Stuttering is a complex speech disorder. Stuttering can rotate through periods of low or no stuttering at all to more severe episodes of stuttering. Some parents hesitate to intervene because they see the stutter getting better and worse over and over again, and hope that the “better” part of the cycle will stick.
Treatment of stuttering varies depending on the age of the child. Today, lets address stuttering in 3-6 year old children.
STUTTERING TYPES AND SYMPTOMS
It is somewhat common for children to stutter during their preschool years. Normal disfluencies that you may hear from your child are whole or part word repetitions (rep rep repetition, but but but I….), and will usually occur at the beginning of a sentence. Everyone stutters a bit! The normal range is considered to be around 3% of syllables in a conversational sample.
Types of disfluencies from http://speechtherapywithliz.blogspot.com/search/label/Fluency
Some signs that the stuttering may be of higher concern are when stuttered speech occurs in more than every 1 out of 10 sentences. They might have more repetitions of a word or phrase ( My-my-my-my-my-my-my name is Angie), or prolonged sounds that seems stretched out (Mmmmmmmy name is Angie). They may have behaviors associated with their stuttering, such as eye blinking, looking away, or physical tension.
If you see these signs, speech therapy is an appropriate avenue to pursue! Early intervention can completely eliminate a stutter, or reduce it to a point where it is not noticeable. Stuttering therapy can boost self confidence, and shows a child their voice can and should be heard.
At SpeechWorks, we focus on training parents to lead therapy with their child. We use the Lidcombe Program to reduce and eliminate stuttering in young children because it empowers parents to help their children. It is a well researched program that teaches parents to praise their child’s fluent speech, and how to acknowledge stuttering moments in a parents every day interactions. These “verbal contingencies” are key to helping your child to stop stuttering.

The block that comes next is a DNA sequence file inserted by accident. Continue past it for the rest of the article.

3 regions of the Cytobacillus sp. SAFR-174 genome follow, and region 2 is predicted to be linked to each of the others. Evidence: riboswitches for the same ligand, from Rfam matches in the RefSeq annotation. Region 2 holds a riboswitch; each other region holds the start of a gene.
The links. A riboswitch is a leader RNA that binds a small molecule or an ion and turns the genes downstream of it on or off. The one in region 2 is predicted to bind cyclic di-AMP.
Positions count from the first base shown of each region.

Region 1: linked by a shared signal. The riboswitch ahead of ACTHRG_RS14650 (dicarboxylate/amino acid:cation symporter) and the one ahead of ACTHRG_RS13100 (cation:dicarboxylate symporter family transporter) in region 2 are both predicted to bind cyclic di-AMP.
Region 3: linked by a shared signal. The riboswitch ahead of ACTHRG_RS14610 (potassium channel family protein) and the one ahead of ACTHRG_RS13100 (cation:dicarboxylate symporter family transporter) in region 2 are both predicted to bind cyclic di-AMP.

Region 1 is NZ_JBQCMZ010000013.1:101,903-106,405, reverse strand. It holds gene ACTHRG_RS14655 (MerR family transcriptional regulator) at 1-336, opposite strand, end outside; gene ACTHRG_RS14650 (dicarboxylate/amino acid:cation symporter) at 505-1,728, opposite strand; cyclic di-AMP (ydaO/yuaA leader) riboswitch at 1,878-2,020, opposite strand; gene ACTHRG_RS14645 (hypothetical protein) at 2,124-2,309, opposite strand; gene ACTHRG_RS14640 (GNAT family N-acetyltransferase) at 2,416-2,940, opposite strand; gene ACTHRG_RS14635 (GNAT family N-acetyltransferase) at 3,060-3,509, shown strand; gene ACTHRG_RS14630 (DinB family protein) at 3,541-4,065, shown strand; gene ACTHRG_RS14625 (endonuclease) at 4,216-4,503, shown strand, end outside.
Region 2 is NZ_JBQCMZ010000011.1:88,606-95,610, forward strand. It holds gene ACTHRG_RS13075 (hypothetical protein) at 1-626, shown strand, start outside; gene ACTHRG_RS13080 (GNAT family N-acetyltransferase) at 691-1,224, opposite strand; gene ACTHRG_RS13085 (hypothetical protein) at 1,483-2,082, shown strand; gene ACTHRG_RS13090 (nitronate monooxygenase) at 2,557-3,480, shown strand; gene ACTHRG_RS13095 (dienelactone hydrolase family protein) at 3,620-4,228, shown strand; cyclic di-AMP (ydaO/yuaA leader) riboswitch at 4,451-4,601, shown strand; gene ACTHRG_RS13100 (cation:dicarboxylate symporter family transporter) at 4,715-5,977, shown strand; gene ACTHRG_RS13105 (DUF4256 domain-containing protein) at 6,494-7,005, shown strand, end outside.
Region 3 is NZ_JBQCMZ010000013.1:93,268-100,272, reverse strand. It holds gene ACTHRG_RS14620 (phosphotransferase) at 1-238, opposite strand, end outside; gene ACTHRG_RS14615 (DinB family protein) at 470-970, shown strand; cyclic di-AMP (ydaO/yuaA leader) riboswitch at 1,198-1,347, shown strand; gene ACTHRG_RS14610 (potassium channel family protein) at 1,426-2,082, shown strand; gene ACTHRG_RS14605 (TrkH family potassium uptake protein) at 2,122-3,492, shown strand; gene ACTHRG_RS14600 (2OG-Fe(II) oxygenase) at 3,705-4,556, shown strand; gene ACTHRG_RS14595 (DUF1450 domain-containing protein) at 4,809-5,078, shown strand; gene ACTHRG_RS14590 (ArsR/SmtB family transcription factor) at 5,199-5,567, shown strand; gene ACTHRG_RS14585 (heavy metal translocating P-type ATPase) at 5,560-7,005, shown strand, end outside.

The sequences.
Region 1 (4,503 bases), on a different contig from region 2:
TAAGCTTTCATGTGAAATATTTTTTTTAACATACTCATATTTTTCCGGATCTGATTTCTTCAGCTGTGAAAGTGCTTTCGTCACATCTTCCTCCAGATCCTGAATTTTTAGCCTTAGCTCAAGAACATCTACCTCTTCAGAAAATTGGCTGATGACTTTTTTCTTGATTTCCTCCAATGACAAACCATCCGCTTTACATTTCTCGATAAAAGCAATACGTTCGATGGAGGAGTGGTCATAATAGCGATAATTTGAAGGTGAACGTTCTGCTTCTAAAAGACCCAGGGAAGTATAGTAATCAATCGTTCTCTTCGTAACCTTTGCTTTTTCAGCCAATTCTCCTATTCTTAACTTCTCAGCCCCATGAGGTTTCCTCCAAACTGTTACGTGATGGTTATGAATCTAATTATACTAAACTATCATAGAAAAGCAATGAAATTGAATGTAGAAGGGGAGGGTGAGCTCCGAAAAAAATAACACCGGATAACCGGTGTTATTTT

Verbal Contingency: Feedback given to the child from the caregiver during structured or unstructured activities.
The Lidcombe program is straight forward and simple to follow with the training of a certified speech pathologist. The speech pathologist will instruct you on how, when, and how often to use verbal contingencies. They guide treatment, and make sure you are doing the program correctly and that you and your child are enjoying it! Fun is one of the key features of this program.
How long will this take?
It generally takes around 4 months for a child to have little to no stuttering. That’s an average, so some kids will take more or less time. After your child has little to no stuttering for several weeks, you and the speech therapist will work on maintaining your child’s fluency.
You will likely meet with your therapist monthly for 6-8 months to make sure fluency is maintained and to trouble shoot during any periods of disfluency or regression. You will still be using the treatment methods you used in the beginning during this time, just less often.
Many children will outgrow their stutter at this age, while others will not. If your preschooler’s stuttering hasn’t resolved after 6-12 months, they would benefit from seeing a speech therapist.
If you have concerns about your child’s fluency, please contact us! We can give you the tools and training you need to help your child have fluent speech!
Learn more about the Lidcombe Program